Peter A Goldsbury
Consider such a scenario. Both Takeda and Ueshiba allowed their deshi to attack them at any time, but it was also pretty well built into the equation that they would not be defeated. Takeda seems to have interpreted this convention much more strictly than Ueshiba--and I wonder, really, how strongly Morihei Ueshiba used to attack Sokaku Takeda. He obviously did, but the results were rarely recorded. Similarly, if you are a deshi and Master Ueshiba says, 'You can attack me any time', when do you, a relatively raw deshi, actually do this? When he is taking his bath, having dinner, or taking tea (the attack and defence being Araki-ryu style)?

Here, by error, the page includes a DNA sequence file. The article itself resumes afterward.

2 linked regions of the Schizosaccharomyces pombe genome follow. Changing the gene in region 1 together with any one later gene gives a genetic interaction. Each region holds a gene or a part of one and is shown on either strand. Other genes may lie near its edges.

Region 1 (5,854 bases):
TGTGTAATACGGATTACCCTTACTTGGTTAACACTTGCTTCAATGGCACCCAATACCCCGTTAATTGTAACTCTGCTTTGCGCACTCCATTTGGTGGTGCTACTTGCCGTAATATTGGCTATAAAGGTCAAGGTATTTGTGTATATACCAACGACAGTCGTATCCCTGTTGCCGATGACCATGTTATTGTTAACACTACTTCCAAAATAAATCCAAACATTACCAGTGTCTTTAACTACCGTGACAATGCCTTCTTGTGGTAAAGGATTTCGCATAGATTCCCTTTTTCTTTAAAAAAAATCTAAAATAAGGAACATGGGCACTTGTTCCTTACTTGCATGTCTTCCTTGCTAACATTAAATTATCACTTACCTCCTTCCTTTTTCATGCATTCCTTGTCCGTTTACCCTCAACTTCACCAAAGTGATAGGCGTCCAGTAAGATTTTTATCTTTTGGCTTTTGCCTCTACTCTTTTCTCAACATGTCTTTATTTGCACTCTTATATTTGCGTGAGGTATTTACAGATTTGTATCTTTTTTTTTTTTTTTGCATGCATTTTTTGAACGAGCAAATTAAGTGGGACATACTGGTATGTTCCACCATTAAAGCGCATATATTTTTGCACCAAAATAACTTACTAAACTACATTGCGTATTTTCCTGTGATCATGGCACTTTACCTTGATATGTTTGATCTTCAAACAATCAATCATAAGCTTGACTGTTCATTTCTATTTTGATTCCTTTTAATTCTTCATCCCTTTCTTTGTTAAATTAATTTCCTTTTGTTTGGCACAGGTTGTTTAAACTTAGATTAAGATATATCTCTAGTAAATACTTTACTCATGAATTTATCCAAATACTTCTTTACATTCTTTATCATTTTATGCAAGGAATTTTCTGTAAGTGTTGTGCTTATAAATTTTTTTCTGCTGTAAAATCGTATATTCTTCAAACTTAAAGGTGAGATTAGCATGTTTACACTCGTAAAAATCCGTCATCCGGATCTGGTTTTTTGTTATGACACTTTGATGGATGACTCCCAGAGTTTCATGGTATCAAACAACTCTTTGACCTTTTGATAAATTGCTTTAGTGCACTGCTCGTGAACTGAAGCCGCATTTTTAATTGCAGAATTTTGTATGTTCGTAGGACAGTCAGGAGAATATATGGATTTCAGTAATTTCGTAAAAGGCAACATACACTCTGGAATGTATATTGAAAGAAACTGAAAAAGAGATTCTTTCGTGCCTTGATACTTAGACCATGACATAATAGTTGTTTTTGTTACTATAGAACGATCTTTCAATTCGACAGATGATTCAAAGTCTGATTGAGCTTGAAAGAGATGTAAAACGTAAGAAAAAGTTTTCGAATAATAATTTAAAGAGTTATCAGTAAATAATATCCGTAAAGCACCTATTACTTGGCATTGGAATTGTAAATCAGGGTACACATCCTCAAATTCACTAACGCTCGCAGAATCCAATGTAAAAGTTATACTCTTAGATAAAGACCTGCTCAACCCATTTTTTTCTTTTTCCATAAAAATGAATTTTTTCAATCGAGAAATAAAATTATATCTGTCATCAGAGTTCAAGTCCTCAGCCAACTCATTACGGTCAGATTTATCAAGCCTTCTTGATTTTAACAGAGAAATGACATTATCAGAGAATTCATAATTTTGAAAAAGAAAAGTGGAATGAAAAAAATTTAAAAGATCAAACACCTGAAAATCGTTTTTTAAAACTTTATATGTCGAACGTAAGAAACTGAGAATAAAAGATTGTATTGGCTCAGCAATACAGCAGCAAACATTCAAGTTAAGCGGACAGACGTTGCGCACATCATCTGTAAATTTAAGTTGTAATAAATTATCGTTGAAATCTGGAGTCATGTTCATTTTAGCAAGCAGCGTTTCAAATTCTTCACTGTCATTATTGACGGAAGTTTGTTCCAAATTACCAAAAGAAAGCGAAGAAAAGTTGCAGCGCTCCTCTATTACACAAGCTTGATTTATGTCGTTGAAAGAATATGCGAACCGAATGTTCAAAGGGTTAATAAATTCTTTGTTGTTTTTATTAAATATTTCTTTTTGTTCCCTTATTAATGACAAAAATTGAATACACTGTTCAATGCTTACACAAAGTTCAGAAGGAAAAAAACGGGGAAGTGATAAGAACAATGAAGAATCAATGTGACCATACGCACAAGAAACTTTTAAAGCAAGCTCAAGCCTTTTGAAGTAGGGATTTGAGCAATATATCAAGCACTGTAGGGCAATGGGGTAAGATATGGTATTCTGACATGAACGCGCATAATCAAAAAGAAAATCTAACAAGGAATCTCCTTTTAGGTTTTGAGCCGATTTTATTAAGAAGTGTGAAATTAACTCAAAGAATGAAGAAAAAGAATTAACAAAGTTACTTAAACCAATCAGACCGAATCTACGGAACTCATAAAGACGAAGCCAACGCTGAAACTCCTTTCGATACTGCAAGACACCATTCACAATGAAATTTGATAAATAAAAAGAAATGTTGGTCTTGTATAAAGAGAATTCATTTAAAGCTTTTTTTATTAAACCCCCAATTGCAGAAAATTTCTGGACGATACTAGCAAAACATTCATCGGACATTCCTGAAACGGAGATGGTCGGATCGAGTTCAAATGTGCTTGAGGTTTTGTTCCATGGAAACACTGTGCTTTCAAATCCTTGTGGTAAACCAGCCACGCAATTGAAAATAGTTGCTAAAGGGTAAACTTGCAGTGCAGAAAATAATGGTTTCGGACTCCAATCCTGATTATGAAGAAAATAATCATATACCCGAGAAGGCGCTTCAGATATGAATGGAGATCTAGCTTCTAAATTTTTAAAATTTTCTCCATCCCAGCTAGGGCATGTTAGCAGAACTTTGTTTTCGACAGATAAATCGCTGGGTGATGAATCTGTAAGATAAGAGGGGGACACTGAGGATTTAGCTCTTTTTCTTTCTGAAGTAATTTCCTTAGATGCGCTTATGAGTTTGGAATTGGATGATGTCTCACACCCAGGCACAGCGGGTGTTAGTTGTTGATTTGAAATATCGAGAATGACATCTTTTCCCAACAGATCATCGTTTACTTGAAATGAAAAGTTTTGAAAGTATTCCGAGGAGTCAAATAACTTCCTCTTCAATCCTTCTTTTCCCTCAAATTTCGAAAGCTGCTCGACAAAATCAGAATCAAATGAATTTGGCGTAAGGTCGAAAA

When the deshi accompanied O Sensei on his trips to Shingu, or Kyushu, or Osaka, I do not think that making unprovoked attacks, in a railway carriage, for example, was in the forefront of their minds.
'Unprovoked attacks' at 'any time' were really a tatemae.
I thought there was just such an incident recorded in Gozo Shioda's interview in Aikido Masters. I don't have the book handy, so this is a somewhat hazy recollection.
I believe while travelling by train, Shioda sensei was wondering if he dared give Ueshiba sensei a whack while he appeared to be asleep. Ueshiba's eyes popped open and he said something like "A kami just warned me that Shioda was going to try to hit me".
So maybe not at the forefront of the deshi's minds, but the thought at least occurred to one of them.